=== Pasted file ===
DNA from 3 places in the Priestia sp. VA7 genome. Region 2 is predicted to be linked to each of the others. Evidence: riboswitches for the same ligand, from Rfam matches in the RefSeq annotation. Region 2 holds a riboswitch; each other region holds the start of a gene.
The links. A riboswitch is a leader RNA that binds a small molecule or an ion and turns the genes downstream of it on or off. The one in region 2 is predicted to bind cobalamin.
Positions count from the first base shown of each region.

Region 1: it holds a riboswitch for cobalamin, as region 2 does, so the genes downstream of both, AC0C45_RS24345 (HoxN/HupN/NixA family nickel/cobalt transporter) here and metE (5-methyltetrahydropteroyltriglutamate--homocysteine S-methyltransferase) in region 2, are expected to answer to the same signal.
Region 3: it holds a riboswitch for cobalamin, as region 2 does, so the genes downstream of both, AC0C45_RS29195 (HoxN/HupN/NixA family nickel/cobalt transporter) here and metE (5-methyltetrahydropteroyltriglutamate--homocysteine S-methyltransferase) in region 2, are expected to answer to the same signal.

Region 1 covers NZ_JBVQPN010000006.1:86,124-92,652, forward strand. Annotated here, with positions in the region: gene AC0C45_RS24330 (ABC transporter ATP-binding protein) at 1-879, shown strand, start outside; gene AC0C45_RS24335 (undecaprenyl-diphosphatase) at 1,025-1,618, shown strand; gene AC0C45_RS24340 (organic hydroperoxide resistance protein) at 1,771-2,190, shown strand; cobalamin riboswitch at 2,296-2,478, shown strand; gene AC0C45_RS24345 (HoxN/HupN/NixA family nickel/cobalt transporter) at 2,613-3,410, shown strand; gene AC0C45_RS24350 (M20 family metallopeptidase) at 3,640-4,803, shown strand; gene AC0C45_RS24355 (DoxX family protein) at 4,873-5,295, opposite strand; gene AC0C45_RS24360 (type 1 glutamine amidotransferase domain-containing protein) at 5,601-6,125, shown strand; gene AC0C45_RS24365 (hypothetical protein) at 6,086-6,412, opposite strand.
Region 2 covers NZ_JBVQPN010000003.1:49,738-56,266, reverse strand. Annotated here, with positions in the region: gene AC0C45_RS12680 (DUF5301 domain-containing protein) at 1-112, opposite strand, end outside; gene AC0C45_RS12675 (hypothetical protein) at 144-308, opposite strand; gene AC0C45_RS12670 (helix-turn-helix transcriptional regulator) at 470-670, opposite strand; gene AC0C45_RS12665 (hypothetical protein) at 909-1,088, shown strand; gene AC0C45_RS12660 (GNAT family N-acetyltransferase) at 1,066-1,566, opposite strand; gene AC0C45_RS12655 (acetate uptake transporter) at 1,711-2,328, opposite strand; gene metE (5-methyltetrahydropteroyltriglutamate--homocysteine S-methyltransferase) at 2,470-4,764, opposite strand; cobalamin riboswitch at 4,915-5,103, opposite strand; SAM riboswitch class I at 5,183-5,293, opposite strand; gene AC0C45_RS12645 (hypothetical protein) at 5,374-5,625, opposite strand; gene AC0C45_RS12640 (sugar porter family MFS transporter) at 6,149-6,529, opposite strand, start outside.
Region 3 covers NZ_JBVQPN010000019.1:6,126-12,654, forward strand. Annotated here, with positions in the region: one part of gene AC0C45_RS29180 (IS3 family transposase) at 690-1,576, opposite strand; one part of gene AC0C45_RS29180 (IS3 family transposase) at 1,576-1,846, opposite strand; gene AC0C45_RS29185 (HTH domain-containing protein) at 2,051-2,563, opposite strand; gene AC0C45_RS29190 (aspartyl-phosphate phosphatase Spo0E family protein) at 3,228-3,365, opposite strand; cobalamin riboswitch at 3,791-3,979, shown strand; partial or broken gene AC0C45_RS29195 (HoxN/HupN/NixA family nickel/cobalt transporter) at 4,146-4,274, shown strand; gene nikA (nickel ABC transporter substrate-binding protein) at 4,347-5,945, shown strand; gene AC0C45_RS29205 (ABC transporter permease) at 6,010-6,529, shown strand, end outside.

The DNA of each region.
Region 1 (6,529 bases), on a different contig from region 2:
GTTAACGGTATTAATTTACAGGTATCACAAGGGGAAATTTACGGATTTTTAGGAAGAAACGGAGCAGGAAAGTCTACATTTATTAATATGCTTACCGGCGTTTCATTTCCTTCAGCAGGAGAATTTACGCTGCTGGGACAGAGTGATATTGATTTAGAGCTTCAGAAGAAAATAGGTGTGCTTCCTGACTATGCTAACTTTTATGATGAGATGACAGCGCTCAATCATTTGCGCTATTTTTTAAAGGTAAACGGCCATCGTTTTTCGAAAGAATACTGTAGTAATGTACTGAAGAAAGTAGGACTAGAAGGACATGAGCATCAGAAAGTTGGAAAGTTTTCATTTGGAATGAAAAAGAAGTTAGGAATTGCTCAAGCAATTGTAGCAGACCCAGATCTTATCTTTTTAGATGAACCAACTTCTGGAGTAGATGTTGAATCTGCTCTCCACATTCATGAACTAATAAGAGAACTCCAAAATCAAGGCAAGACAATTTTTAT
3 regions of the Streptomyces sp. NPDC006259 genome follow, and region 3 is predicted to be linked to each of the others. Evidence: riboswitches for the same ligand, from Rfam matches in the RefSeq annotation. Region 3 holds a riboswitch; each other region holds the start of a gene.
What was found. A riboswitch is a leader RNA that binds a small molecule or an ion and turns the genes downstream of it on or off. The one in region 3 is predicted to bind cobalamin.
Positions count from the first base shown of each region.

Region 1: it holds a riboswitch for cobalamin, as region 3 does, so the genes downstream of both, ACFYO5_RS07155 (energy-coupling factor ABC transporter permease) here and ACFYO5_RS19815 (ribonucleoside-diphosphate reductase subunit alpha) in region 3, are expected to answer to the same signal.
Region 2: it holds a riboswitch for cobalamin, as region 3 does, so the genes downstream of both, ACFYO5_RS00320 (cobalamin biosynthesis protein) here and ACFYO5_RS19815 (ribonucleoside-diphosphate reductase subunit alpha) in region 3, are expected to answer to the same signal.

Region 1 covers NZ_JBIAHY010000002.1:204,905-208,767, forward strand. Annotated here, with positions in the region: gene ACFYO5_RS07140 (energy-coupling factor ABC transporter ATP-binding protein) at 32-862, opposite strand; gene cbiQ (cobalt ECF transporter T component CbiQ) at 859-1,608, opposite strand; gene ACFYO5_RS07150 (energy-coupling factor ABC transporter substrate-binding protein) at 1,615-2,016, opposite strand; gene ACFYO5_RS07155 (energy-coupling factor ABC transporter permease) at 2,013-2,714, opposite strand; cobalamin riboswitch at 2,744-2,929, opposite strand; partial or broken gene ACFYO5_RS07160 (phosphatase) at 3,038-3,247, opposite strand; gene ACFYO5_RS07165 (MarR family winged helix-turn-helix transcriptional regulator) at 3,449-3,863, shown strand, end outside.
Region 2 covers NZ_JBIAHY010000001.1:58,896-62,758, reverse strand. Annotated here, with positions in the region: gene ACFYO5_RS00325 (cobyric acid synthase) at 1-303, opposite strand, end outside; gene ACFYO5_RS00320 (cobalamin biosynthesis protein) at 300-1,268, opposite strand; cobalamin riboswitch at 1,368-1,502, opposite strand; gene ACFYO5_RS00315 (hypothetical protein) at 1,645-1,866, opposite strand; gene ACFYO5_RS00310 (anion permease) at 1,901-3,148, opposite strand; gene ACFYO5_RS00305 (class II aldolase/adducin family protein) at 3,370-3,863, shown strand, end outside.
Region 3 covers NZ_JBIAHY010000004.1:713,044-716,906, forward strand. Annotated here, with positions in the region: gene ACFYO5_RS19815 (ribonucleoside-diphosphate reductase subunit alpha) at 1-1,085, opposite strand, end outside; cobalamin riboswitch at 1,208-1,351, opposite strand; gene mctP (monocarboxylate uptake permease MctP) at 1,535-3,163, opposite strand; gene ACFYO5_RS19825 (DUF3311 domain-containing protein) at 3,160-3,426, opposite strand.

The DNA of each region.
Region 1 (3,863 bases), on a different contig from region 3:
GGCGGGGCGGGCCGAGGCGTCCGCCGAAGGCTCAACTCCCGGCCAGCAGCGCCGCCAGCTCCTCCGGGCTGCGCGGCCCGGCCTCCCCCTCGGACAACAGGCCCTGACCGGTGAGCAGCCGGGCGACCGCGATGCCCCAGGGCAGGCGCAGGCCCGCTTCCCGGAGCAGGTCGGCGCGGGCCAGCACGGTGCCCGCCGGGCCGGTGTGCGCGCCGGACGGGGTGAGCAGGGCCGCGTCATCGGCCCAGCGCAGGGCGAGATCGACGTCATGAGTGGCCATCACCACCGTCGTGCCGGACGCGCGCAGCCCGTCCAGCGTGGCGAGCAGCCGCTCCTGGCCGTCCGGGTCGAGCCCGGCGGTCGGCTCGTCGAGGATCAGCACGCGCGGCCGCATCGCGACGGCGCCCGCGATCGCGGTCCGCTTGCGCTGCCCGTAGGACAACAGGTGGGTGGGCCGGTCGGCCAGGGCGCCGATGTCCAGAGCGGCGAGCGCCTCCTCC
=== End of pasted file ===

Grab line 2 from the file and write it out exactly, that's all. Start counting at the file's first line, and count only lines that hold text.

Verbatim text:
The links. A riboswitch is a leader RNA that binds a small molecule or an ion and turns the genes downstream of it on or off. The one in region 2 is predicted to bind cobalamin.